young men to fill the positions of statesmen. He urged them to be up to meet the fate of a mighty future, and see if they could not by their own earnestness, perseverance, and integrity of character gain for themselves those honors due to all men of sterling worth. Whatever might be the decision of the Conference on this momentous question, he trusted it would not be a decision they would have to look on with regret’.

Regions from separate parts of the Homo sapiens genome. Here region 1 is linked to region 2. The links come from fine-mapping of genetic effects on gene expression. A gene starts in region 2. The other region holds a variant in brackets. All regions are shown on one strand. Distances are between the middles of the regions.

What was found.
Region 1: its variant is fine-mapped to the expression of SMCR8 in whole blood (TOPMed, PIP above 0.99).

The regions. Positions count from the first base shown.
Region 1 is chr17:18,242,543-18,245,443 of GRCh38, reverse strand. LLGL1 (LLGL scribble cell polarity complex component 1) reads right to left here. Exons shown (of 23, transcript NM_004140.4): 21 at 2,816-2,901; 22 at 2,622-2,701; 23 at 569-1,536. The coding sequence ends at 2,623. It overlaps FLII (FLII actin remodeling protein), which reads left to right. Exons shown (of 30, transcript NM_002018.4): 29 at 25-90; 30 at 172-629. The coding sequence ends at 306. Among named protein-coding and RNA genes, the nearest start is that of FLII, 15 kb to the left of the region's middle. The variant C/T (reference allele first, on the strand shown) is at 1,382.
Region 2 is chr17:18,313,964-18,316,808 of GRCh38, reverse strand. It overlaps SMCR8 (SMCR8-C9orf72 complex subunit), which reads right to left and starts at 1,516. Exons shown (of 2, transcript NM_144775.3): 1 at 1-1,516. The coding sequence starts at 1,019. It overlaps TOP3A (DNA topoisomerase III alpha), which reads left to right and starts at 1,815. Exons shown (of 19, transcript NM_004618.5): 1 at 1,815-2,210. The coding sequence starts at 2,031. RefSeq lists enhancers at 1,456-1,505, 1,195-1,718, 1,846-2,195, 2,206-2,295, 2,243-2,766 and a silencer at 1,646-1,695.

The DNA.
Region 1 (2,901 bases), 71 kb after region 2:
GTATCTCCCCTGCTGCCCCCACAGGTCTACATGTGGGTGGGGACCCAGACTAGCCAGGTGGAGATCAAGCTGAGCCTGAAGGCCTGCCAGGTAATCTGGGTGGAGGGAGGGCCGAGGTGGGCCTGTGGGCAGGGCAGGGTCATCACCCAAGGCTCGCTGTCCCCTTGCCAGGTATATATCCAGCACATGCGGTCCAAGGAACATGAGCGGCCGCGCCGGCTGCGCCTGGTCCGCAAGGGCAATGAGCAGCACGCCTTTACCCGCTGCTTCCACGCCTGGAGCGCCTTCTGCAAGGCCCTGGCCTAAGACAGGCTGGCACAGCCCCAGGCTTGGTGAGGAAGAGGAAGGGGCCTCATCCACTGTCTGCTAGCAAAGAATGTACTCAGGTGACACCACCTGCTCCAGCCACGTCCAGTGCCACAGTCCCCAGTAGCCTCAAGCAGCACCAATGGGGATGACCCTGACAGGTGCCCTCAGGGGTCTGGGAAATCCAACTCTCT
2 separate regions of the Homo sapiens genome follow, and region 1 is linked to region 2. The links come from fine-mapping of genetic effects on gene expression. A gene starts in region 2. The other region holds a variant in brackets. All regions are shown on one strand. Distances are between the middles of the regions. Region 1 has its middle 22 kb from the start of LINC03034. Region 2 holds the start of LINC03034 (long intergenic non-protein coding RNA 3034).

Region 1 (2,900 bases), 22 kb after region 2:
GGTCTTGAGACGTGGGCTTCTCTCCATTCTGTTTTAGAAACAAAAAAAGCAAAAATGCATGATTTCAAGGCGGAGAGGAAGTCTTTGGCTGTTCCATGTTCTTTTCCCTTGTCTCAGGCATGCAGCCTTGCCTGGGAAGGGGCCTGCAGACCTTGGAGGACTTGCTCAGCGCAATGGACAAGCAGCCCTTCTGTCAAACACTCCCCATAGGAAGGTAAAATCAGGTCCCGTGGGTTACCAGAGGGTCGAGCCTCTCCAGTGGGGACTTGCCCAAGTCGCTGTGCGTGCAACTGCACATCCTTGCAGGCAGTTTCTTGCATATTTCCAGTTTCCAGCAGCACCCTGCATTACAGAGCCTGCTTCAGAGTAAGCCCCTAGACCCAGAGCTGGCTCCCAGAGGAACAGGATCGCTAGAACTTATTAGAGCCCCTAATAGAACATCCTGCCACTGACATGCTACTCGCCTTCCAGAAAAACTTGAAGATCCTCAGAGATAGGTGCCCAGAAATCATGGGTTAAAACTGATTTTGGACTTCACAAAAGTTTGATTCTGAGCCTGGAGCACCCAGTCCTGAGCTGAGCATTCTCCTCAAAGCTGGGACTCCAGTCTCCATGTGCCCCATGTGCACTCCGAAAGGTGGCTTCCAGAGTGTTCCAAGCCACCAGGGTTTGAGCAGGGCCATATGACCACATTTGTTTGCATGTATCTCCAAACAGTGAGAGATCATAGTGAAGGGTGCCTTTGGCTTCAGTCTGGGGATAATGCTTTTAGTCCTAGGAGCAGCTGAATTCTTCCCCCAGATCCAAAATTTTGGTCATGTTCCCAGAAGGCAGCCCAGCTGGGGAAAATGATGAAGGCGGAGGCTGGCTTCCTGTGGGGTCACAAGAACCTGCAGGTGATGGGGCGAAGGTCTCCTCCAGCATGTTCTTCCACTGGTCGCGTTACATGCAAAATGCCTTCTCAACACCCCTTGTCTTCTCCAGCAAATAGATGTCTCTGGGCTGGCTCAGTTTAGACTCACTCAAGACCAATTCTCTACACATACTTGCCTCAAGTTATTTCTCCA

Mr. Wedel, South Street Society delegate, opposed the motion: ‘As heartily as he could. To open such a class would be ruinous to the various Associations; besides the rules of the Associations would require to be altered to admit of such a class being formed’. Opposition to the motion was wide-spread amongst delegates. ‘It would interfere with the work of the various Societies,’ said one, another delegate said that, ‘He was opposed to politics being introduced into any Society’. An amendment to the motion was finally put: ‘That one night in each quarter be set apart by the various Associations here represented, for the study of political economy and history’. With further robust discussion including the alteration of the amended motion, deleting the words ‘political economy’ the matter was finalised and: ‘The motion as altered, was then put and carried’. The words and their meaning spoken in this debate were compelling with a strong leaning to what it would mean to the young men and women of Ballarat. More than 130 years later, the words and their meaning are as relevant and powerful now as they were then. CONFERENCE FUND Another lively debate was assured as delegates grappled with how to fund future Conferences. There were a number of thoughts on how to raise the necessary funds. One shilling per week, one pound per year divided the opinion of delegates. In the opening motion, which he had previously sent in notice, Mr. Hill, South Street Society, moved: ‘That a joint fund be started in connection with the Conference, and that each Society here represented subscribe one shilling per week to the said fund’. In supporting the motion, Mr. Hill went on to say: ‘They (the Conference) had been talking a great deal about giving medals and prizes, but had not as yet provided ways and means. By carrying out his proposition they would receive about 52 pounds per year; besides, if 57